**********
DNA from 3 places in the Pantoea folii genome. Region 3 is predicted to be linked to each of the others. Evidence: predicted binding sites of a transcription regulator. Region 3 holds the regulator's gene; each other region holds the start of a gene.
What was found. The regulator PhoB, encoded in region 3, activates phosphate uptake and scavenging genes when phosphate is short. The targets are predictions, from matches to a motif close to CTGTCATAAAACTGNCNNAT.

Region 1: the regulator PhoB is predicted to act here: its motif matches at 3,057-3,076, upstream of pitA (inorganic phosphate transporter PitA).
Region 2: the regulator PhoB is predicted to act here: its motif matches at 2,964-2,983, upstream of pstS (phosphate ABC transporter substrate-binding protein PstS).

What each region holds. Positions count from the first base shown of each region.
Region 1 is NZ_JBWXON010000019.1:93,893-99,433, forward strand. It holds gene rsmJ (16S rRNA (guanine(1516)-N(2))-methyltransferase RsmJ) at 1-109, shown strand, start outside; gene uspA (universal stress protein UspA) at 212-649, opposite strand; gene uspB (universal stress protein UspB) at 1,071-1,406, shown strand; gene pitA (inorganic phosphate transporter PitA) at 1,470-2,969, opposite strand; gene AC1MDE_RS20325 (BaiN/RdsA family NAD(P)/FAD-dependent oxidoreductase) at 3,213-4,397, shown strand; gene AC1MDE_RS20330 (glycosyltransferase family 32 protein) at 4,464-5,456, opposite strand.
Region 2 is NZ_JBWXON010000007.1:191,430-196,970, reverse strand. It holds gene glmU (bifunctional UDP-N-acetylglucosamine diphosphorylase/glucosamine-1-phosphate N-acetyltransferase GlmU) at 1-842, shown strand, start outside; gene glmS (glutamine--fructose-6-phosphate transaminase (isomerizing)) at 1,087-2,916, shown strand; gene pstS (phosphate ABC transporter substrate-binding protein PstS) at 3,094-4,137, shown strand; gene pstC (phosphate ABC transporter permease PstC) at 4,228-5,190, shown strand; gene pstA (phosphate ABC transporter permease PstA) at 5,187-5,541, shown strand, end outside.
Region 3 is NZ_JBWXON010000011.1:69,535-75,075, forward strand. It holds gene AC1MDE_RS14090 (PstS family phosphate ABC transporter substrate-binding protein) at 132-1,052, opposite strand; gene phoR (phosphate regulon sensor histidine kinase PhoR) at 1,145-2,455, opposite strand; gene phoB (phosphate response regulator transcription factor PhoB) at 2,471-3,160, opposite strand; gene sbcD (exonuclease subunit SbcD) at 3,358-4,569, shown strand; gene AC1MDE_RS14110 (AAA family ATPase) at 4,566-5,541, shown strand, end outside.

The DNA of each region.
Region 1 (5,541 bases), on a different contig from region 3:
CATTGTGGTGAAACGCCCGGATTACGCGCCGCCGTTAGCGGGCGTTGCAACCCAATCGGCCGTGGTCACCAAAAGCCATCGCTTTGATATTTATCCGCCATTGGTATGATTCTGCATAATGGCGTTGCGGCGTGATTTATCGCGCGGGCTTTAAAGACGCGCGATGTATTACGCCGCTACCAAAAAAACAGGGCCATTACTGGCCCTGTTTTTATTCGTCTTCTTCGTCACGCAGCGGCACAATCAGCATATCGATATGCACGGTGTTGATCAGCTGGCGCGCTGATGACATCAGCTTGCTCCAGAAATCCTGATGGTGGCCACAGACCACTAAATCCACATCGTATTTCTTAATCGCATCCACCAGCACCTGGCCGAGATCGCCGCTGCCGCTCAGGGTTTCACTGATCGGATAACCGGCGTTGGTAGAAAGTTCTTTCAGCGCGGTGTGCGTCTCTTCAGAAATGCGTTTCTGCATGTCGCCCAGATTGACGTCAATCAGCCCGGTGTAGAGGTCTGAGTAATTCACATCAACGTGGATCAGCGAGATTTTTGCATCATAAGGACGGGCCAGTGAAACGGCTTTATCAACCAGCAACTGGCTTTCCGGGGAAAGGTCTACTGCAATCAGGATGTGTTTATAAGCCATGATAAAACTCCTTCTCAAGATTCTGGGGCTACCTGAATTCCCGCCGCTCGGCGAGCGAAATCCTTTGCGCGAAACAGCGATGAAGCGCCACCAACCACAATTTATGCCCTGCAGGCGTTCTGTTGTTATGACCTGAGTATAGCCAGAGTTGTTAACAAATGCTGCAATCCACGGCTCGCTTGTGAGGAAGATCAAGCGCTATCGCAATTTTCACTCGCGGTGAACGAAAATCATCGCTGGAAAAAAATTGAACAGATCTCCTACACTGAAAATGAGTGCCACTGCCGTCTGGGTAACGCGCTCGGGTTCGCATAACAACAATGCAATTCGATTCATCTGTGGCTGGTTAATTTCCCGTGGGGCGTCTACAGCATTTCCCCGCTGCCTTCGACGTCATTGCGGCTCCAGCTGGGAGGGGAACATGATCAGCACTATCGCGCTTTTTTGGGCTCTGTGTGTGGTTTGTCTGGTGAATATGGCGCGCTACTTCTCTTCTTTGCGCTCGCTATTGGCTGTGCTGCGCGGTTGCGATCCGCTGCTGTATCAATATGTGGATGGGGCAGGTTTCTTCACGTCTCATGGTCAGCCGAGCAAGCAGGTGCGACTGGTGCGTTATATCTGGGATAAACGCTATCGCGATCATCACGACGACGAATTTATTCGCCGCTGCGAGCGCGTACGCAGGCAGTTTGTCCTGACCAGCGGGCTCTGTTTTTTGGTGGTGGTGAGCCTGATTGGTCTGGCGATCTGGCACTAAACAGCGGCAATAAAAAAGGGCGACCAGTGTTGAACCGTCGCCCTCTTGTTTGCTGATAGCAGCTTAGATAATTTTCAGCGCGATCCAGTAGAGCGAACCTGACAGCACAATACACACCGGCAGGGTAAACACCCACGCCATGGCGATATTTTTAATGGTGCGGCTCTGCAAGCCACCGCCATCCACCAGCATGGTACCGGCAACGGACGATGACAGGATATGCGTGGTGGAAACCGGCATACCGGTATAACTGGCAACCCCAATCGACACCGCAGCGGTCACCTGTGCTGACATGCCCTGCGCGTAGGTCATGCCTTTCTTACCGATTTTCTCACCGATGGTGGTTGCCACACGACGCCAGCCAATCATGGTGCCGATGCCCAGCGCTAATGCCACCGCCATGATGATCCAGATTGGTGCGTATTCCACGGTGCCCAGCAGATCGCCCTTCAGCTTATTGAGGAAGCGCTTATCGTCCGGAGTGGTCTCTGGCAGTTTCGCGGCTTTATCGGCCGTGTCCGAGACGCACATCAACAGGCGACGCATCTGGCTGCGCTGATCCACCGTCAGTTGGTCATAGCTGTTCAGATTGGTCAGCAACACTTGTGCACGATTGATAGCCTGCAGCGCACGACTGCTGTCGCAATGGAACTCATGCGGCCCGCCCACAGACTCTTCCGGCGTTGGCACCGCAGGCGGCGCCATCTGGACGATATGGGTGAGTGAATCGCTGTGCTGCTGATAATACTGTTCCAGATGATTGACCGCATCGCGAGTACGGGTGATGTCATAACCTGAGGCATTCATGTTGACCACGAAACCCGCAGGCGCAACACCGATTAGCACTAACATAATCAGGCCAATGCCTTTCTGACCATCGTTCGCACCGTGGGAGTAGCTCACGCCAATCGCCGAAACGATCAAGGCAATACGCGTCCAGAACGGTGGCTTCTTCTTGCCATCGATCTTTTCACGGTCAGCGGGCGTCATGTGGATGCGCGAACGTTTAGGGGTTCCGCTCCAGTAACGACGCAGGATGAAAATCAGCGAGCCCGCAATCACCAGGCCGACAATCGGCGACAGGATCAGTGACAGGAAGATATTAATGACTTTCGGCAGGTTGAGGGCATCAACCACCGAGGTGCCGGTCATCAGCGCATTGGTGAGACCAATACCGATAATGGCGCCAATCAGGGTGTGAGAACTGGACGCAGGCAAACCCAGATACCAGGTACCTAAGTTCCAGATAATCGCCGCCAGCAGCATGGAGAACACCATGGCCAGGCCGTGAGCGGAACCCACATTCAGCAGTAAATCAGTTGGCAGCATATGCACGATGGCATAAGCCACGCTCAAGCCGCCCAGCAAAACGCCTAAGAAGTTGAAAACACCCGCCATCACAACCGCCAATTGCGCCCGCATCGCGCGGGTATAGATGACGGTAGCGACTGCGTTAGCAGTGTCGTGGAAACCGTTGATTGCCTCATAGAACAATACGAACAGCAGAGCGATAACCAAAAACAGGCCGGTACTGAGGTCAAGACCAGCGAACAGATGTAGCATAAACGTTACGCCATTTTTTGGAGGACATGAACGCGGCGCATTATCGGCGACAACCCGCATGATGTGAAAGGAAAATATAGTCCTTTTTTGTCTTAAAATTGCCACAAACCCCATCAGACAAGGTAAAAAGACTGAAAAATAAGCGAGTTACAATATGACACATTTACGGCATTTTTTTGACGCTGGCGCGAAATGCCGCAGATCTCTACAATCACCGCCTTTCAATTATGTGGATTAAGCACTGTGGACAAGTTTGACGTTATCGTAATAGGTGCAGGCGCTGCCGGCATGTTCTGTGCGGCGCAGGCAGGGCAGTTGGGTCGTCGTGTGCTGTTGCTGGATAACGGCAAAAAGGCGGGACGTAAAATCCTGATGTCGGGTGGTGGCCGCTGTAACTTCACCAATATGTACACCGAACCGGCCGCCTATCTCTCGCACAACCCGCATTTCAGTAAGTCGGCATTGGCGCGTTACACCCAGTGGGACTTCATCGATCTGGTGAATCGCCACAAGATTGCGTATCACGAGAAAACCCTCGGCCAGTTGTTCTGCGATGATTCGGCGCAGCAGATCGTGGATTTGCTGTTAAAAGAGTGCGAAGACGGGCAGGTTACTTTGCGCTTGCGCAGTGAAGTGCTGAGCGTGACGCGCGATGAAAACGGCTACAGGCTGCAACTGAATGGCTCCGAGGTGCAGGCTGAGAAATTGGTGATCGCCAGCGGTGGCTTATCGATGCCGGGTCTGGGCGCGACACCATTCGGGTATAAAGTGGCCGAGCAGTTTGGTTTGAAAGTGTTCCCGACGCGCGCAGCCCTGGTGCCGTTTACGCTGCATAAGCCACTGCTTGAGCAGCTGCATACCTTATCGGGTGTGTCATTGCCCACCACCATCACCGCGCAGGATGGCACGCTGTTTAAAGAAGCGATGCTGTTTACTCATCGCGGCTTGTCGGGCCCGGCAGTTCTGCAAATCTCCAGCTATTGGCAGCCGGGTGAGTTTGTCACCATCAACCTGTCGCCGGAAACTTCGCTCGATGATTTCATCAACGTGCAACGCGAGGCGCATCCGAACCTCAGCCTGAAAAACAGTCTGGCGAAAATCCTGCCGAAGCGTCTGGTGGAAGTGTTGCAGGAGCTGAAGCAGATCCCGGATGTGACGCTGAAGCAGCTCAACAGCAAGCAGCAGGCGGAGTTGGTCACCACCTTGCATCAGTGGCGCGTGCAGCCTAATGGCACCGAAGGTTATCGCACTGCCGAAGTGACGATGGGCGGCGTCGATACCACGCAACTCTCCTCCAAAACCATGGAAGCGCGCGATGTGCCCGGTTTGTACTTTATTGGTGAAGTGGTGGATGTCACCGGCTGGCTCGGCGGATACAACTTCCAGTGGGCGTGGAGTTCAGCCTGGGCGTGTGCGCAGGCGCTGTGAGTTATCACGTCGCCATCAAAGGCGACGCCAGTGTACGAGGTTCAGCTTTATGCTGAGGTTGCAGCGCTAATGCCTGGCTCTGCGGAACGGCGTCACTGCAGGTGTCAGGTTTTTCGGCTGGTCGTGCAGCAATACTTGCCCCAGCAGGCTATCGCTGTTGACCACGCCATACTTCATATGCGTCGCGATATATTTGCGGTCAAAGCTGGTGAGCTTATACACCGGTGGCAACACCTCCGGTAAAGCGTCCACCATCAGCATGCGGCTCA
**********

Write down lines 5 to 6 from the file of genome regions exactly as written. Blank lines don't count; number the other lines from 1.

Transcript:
What each region holds. Positions count from the first base shown of each region.
Region 1 is NZ_JBWXON010000019.1:93,893-99,433, forward strand. It holds gene rsmJ (16S rRNA (guanine(1516)-N(2))-methyltransferase RsmJ) at 1-109, shown strand, start outside; gene uspA (universal stress protein UspA) at 212-649, opposite strand; gene uspB (universal stress protein UspB) at 1,071-1,406, shown strand; gene pitA (inorganic phosphate transporter PitA) at 1,470-2,969, opposite strand; gene AC1MDE_RS20325 (BaiN/RdsA family NAD(P)/FAD-dependent oxidoreductase) at 3,213-4,397, shown strand; gene AC1MDE_RS20330 (glycosyltransferase family 32 protein) at 4,464-5,456, opposite strand.